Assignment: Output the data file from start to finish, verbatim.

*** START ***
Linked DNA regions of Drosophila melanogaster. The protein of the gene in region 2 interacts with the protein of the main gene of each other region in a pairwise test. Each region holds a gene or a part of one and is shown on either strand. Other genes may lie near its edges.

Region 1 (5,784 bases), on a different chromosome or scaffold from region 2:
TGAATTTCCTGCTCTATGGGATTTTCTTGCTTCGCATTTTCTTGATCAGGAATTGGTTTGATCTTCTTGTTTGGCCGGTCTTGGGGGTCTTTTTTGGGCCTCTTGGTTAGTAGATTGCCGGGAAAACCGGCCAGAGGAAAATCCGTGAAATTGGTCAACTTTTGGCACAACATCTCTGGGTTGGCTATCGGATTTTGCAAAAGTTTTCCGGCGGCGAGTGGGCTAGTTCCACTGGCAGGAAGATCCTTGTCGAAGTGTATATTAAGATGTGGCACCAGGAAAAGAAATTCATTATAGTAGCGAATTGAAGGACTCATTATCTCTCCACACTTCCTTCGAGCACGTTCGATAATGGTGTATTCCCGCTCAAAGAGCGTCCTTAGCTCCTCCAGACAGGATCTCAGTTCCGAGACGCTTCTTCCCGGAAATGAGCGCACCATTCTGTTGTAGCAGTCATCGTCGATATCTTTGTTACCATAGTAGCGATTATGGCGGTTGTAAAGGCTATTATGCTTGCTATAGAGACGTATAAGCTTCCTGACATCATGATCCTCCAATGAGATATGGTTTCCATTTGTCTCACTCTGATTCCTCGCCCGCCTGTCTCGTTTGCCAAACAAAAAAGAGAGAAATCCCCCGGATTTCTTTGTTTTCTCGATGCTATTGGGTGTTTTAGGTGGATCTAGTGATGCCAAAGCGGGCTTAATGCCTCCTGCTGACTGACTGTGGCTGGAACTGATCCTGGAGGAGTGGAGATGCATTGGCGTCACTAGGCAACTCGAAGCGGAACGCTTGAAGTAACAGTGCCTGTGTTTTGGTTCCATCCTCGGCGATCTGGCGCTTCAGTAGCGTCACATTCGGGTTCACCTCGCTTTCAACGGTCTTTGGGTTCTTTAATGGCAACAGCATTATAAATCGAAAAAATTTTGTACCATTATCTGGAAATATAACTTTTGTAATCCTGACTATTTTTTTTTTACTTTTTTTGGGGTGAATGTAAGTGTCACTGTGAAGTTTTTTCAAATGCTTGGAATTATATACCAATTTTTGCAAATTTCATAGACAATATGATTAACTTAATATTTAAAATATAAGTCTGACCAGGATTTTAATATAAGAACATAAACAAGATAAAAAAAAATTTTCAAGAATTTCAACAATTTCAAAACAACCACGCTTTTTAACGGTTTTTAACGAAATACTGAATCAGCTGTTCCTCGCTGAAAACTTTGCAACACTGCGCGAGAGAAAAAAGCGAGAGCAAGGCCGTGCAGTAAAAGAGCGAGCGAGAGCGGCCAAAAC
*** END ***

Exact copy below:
Linked DNA regions of Drosophila melanogaster. The protein of the gene in region 2 interacts with the protein of the main gene of each other region in a pairwise test. Each region holds a gene or a part of one and is shown on either strand. Other genes may lie near its edges.

Region 1 (5,784 bases), on a different chromosome or scaffold from region 2:
TGAATTTCCTGCTCTATGGGATTTTCTTGCTTCGCATTTTCTTGATCAGGAATTGGTTTGATCTTCTTGTTTGGCCGGTCTTGGGGGTCTTTTTTGGGCCTCTTGGTTAGTAGATTGCCGGGAAAACCGGCCAGAGGAAAATCCGTGAAATTGGTCAACTTTTGGCACAACATCTCTGGGTTGGCTATCGGATTTTGCAAAAGTTTTCCGGCGGCGAGTGGGCTAGTTCCACTGGCAGGAAGATCCTTGTCGAAGTGTATATTAAGATGTGGCACCAGGAAAAGAAATTCATTATAGTAGCGAATTGAAGGACTCATTATCTCTCCACACTTCCTTCGAGCACGTTCGATAATGGTGTATTCCCGCTCAAAGAGCGTCCTTAGCTCCTCCAGACAGGATCTCAGTTCCGAGACGCTTCTTCCCGGAAATGAGCGCACCATTCTGTTGTAGCAGTCATCGTCGATATCTTTGTTACCATAGTAGCGATTATGGCGGTTGTAAAGGCTATTATGCTTGCTATAGAGACGTATAAGCTTCCTGACATCATGATCCTCCAATGAGATATGGTTTCCATTTGTCTCACTCTGATTCCTCGCCCGCCTGTCTCGTTTGCCAAACAAAAAAGAGAGAAATCCCCCGGATTTCTTTGTTTTCTCGATGCTATTGGGTGTTTTAGGTGGATCTAGTGATGCCAAAGCGGGCTTAATGCCTCCTGCTGACTGACTGTGGCTGGAACTGATCCTGGAGGAGTGGAGATGCATTGGCGTCACTAGGCAACTCGAAGCGGAACGCTTGAAGTAACAGTGCCTGTGTTTTGGTTCCATCCTCGGCGATCTGGCGCTTCAGTAGCGTCACATTCGGGTTCACCTCGCTTTCAACGGTCTTTGGGTTCTTTAATGGCAACAGCATTATAAATCGAAAAAATTTTGTACCATTATCTGGAAATATAACTTTTGTAATCCTGACTATTTTTTTTTTACTTTTTTTGGGGTGAATGTAAGTGTCACTGTGAAGTTTTTTCAAATGCTTGGAATTATATACCAATTTTTGCAAATTTCATAGACAATATGATTAACTTAATATTTAAAATATAAGTCTGACCAGGATTTTAATATAAGAACATAAACAAGATAAAAAAAAATTTTCAAGAATTTCAACAATTTCAAAACAACCACGCTTTTTAACGGTTTTTAACGAAATACTGAATCAGCTGTTCCTCGCTGAAAACTTTGCAACACTGCGCGAGAGAAAAAAGCGAGAGCAAGGCCGTGCAGTAAAAGAGCGAGCGAGAGCGGCCAAAAC